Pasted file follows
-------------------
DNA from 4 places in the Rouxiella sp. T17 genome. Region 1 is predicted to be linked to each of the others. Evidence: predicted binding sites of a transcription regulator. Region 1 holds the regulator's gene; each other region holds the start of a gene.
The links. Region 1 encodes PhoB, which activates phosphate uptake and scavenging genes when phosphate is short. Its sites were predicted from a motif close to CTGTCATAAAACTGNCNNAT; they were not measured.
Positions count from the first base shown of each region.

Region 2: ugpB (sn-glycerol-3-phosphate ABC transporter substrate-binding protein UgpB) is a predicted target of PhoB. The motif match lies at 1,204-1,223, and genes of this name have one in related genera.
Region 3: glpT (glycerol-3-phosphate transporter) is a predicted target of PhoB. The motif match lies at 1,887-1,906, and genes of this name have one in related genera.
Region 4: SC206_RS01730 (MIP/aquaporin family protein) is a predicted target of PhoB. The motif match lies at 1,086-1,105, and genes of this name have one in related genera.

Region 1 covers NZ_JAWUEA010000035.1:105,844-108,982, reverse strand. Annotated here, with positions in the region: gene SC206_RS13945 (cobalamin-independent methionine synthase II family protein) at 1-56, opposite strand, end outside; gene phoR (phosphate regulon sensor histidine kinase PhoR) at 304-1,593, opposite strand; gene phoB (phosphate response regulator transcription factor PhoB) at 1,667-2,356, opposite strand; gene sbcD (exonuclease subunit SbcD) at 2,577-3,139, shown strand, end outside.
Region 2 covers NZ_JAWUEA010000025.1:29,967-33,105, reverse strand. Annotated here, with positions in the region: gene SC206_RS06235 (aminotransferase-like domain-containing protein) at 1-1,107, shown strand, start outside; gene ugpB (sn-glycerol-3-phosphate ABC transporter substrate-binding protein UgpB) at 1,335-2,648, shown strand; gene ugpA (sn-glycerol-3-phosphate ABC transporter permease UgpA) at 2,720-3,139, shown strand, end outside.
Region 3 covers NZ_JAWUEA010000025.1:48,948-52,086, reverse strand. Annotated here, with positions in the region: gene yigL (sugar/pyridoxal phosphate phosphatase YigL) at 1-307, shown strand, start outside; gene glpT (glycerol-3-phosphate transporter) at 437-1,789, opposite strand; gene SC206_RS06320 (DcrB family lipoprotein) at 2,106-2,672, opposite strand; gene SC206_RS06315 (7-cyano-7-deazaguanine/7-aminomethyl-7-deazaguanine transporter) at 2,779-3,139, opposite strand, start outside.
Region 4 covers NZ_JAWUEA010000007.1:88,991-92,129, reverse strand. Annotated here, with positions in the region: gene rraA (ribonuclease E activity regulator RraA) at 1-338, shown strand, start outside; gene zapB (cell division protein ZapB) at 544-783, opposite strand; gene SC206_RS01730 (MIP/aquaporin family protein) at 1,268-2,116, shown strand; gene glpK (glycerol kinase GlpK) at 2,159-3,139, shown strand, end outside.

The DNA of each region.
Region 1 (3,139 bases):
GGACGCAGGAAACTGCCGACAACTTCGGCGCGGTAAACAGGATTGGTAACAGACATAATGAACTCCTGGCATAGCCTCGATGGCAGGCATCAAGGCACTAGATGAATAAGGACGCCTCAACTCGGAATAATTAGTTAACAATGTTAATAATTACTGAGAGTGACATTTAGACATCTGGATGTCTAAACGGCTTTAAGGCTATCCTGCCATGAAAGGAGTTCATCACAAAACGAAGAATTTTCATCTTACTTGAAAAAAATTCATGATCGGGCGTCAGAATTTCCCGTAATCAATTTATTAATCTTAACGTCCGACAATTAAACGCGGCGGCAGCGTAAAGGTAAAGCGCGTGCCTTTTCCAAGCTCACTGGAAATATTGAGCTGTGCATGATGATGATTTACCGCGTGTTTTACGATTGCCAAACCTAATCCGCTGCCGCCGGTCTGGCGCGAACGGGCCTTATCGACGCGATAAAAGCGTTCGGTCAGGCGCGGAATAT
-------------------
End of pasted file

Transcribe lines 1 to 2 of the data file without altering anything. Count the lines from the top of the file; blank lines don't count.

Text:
DNA from 4 places in the Rouxiella sp. T17 genome. Region 1 is predicted to be linked to each of the others. Evidence: predicted binding sites of a transcription regulator. Region 1 holds the regulator's gene; each other region holds the start of a gene.
The links. Region 1 encodes PhoB, which activates phosphate uptake and scavenging genes when phosphate is short. Its sites were predicted from a motif close to CTGTCATAAAACTGNCNNAT; they were not measured.